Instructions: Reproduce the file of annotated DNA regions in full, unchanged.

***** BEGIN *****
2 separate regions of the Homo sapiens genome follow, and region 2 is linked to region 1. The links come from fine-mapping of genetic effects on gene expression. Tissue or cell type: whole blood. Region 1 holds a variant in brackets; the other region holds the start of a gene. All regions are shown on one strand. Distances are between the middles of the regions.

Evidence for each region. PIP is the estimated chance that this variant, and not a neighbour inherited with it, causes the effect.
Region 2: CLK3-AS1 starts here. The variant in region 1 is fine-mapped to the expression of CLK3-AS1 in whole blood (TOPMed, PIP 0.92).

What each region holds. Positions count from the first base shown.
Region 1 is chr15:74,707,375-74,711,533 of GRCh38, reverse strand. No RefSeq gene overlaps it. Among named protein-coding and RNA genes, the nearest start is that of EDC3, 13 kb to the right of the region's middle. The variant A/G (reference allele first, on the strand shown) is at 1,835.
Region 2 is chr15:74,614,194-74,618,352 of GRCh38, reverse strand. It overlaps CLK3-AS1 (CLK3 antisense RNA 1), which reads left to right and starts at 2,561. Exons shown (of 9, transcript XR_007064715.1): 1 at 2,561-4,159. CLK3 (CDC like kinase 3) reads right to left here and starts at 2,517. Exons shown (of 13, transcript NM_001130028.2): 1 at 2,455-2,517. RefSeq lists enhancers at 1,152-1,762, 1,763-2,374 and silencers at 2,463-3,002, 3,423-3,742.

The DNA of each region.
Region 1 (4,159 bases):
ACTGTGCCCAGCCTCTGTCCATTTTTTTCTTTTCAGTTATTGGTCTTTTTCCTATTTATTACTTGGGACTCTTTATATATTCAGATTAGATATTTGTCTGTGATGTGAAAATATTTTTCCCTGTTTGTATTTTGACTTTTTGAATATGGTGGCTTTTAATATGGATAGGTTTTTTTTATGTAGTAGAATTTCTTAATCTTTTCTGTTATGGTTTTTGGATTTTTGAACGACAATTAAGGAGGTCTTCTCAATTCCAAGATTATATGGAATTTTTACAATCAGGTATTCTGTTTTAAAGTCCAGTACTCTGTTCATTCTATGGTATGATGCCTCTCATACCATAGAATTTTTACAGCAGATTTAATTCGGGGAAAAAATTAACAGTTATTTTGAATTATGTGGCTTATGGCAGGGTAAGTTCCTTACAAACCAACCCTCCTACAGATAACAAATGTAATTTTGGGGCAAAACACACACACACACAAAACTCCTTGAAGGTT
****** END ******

2 separate regions of the Homo sapiens genome follow, and region 2 is linked to region 1. The links come from fine-mapping of genetic effects on gene expression. Tissue or cell type: whole blood. Region 1 holds a variant in brackets; the other region holds the start of a gene. All regions are shown on one strand. Distances are between the middles of the regions.

Evidence for each region. PIP is the estimated chance that this variant, and not a neighbour inherited with it, causes the effect.
Region 2: CLK3-AS1 starts here. The variant in region 1 is fine-mapped to the expression of CLK3-AS1 in whole blood (TOPMed, PIP 0.92).

What each region holds. Positions count from the first base shown.
Region 1 is chr15:74,707,375-74,711,533 of GRCh38, reverse strand. No RefSeq gene overlaps it. Among named protein-coding and RNA genes, the nearest start is that of EDC3, 13 kb to the right of the region's middle. The variant A/G (reference allele first, on the strand shown) is at 1,835.
Region 2 is chr15:74,614,194-74,618,352 of GRCh38, reverse strand. It overlaps CLK3-AS1 (CLK3 antisense RNA 1), which reads left to right and starts at 2,561. Exons shown (of 9, transcript XR_007064715.1): 1 at 2,561-4,159. CLK3 (CDC like kinase 3) reads right to left here and starts at 2,517. Exons shown (of 13, transcript NM_001130028.2): 1 at 2,455-2,517. RefSeq lists enhancers at 1,152-1,762, 1,763-2,374 and silencers at 2,463-3,002, 3,423-3,742.

The DNA of each region.
Region 1 (4,159 bases):
ACTGTGCCCAGCCTCTGTCCATTTTTTTCTTTTCAGTTATTGGTCTTTTTCCTATTTATTACTTGGGACTCTTTATATATTCAGATTAGATATTTGTCTGTGATGTGAAAATATTTTTCCCTGTTTGTATTTTGACTTTTTGAATATGGTGGCTTTTAATATGGATAGGTTTTTTTTATGTAGTAGAATTTCTTAATCTTTTCTGTTATGGTTTTTGGATTTTTGAACGACAATTAAGGAGGTCTTCTCAATTCCAAGATTATATGGAATTTTTACAATCAGGTATTCTGTTTTAAAGTCCAGTACTCTGTTCATTCTATGGTATGATGCCTCTCATACCATAGAATTTTTACAGCAGATTTAATTCGGGGAAAAAATTAACAGTTATTTTGAATTATGTGGCTTATGGCAGGGTAAGTTCCTTACAAACCAACCCTCCTACAGATAACAAATGTAATTTTGGGGCAAAACACACACACACACAAAACTCCTTGAAGGTT